Bruno Latour in Pieces: An Intellectual Biography

Bruno Latour in Pieces: An Intellectual Biography

Bruno Latour in Pieces: An Intellectual Biography

Bruno Latour in Pieces: An Intellectual Biography


Bruno Latour stirs things up. Latour began as a lover of science and technology, co-founder of actor-network theory, and philosopher of a modernity that had "never been modern." In the meantime he is regarded not just as one of the most intelligent and also popular exponents of science studies but also as a major innovator of the social sciences, an exemplary wanderer who walks the line between the sciences and the humanities.

This book provides the first comprehensive overview of the Latourian oeuvre, from his early anthropological studies in Abidjan (Ivory Coast), to influential books like Laboratory Life and Science in Action, and his most recent reflections on an empirical metaphysics of "modes of existence." In the course of this enquiry it becomes clear that the basic problem to which Latour's work responds is that of social tradition, the transmission of experience and knowledge. What this empirical philosopher constantly grapples with is the complex relationship of knowledge, time, and culture.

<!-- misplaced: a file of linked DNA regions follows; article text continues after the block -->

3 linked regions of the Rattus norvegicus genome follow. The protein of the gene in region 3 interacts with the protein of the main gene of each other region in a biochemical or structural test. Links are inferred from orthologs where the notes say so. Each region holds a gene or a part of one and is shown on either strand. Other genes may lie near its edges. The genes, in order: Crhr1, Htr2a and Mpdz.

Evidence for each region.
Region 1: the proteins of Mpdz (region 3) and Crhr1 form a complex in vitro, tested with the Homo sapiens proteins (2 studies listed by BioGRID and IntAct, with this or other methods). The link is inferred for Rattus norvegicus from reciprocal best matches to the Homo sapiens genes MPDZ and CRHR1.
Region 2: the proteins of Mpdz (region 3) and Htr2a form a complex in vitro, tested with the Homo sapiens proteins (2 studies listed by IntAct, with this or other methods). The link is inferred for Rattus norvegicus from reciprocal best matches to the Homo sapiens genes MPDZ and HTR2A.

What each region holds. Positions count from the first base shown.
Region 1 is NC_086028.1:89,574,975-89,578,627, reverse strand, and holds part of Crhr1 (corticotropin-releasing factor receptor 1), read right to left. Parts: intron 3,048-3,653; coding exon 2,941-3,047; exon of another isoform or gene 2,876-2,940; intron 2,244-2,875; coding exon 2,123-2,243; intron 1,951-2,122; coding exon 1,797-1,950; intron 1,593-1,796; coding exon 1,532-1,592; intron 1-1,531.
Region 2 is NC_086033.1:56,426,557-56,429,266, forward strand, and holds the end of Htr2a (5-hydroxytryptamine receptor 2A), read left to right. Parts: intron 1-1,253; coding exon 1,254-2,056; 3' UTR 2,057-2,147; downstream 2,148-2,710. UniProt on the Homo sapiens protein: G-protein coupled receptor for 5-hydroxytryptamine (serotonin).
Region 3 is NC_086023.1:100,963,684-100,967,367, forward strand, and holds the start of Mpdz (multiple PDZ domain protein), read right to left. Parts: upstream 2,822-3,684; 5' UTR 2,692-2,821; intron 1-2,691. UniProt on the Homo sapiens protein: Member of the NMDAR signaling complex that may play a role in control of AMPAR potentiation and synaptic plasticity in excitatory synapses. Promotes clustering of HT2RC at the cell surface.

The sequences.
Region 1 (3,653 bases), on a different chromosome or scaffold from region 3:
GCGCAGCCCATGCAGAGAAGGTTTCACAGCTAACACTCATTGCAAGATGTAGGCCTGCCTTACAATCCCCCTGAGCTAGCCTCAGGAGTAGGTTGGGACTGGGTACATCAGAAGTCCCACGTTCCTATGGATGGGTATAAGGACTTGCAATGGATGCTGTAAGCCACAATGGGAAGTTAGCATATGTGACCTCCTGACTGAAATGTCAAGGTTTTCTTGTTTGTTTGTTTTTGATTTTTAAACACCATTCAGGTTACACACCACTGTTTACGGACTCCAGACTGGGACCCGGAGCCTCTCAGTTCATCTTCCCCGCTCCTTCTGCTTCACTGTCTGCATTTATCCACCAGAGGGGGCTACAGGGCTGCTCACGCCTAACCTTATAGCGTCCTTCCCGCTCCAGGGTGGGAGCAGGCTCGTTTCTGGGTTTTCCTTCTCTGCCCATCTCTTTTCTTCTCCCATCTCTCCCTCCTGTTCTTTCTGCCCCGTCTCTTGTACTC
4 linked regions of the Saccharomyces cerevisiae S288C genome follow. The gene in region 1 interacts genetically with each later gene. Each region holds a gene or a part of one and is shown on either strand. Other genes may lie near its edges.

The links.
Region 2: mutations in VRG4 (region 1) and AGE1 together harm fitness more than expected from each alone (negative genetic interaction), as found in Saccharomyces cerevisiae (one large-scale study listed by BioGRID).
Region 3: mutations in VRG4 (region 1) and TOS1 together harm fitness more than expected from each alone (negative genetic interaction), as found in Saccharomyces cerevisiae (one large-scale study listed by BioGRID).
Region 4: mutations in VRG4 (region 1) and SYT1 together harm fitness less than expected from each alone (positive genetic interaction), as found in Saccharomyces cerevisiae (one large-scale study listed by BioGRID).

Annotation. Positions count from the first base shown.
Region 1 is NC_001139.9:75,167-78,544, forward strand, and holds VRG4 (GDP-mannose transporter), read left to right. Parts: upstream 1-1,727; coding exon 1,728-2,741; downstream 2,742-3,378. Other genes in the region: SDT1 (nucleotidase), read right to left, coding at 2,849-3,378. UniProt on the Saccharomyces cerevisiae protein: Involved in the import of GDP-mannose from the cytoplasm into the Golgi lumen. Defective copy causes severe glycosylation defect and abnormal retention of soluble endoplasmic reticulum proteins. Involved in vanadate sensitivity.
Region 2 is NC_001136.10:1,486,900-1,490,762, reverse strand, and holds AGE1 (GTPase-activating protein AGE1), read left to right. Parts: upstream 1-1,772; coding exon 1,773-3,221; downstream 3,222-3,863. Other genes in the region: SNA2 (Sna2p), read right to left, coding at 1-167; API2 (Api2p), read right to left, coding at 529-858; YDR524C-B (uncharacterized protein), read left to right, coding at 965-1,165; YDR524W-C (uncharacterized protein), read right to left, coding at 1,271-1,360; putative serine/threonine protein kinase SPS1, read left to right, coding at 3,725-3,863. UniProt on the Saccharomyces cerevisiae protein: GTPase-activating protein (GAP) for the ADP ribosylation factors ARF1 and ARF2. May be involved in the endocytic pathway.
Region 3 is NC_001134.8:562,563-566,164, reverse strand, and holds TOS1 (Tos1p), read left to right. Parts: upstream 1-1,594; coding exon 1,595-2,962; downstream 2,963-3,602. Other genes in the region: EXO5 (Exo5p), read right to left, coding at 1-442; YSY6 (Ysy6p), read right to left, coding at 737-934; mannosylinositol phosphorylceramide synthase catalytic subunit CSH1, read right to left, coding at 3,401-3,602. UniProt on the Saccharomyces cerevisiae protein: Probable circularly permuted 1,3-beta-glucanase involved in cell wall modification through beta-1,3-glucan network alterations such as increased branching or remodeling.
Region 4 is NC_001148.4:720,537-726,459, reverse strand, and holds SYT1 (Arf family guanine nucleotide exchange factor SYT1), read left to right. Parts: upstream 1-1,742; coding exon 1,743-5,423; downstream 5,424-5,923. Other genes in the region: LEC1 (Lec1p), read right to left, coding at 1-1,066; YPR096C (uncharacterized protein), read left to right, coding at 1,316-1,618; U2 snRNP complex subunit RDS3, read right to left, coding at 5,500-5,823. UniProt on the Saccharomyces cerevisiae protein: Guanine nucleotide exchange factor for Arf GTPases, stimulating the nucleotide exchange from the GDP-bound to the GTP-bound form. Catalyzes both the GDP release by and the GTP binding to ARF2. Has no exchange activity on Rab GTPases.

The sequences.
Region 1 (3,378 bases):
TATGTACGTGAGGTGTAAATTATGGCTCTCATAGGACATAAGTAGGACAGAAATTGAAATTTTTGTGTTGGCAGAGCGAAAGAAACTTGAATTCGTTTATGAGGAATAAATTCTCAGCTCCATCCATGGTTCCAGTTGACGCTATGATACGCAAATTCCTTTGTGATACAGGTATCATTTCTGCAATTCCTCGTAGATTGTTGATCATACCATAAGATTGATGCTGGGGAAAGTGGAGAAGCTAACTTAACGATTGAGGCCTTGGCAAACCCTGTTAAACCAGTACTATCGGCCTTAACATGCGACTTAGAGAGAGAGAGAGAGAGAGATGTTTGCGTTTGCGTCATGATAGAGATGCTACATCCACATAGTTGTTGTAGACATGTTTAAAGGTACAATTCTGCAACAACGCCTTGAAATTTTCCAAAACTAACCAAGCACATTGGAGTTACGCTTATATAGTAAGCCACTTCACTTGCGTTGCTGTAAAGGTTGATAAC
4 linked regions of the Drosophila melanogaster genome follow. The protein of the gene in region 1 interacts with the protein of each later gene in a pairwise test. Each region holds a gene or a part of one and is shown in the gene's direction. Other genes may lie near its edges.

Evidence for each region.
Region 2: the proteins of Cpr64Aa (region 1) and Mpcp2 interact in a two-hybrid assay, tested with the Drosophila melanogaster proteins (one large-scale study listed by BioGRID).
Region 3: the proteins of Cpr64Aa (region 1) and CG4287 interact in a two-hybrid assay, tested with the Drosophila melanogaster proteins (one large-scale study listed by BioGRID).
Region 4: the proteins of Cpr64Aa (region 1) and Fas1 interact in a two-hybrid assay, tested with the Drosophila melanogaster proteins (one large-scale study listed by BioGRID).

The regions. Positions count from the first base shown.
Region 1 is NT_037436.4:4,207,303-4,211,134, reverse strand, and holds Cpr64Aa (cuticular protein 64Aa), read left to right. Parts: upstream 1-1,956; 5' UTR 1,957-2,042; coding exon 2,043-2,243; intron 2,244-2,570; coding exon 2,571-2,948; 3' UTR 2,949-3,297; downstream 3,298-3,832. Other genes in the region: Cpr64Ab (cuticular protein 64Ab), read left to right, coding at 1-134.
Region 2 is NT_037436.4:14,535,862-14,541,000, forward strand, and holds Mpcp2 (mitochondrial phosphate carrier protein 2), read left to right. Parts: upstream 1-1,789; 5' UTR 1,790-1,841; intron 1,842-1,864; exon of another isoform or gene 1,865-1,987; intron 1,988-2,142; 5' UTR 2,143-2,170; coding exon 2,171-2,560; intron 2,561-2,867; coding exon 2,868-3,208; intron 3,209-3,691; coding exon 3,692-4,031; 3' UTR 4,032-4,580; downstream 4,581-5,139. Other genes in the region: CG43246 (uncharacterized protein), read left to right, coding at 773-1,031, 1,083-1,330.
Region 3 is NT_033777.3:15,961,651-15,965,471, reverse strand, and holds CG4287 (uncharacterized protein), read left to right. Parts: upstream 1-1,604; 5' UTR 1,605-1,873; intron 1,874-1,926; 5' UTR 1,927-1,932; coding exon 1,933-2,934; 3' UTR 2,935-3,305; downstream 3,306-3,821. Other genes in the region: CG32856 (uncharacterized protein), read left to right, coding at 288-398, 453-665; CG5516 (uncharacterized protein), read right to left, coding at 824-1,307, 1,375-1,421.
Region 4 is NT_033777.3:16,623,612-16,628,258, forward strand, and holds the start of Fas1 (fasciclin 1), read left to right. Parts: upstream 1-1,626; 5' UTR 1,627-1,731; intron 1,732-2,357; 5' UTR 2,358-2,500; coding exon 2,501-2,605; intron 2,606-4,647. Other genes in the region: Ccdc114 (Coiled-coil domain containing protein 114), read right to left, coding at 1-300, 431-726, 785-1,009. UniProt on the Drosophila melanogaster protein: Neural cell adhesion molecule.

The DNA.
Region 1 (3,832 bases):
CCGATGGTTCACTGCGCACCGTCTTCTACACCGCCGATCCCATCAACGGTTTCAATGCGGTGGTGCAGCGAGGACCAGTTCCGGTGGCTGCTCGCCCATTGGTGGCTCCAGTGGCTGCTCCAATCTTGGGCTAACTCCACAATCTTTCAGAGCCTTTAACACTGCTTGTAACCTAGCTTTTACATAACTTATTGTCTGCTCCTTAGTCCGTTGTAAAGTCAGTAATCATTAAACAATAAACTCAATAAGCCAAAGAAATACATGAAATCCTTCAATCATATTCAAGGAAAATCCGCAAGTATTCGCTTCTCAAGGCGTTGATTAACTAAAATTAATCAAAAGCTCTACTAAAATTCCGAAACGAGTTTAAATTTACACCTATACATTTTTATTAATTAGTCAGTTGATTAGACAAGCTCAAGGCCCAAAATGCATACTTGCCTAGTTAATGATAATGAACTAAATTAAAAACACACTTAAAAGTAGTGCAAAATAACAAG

… one never follows in order to reproduce.

Bruno Latour has many faces. He is known to many as an ethnographer of the world of everyday technology who in meticulous studies has shown how seemingly trivial things, like a key or a safety belt, actively intervene in our behavior. Others know Latour as an essayist very well versed in theory who charged the Philosophers of postmodernity—principally Lyotard and Baudrillard but also Barthes, Lacan, and Derrida—that their thinking merely revolves around artificial sign-worlds and who confronted them with the provocative assertion that “we have never been modern.”

In addition, Latour is an enormously productive social scientist, who with empirical studies such as Laboratory Life and Aramis has largely contributed to defining the field of research known internationally as science and technology studies (STS). In this role, Latour is also known—despite having critiqued postmodernism himself—as an instigator of the so-called science wars, which raged especially in the United States and France over . . .

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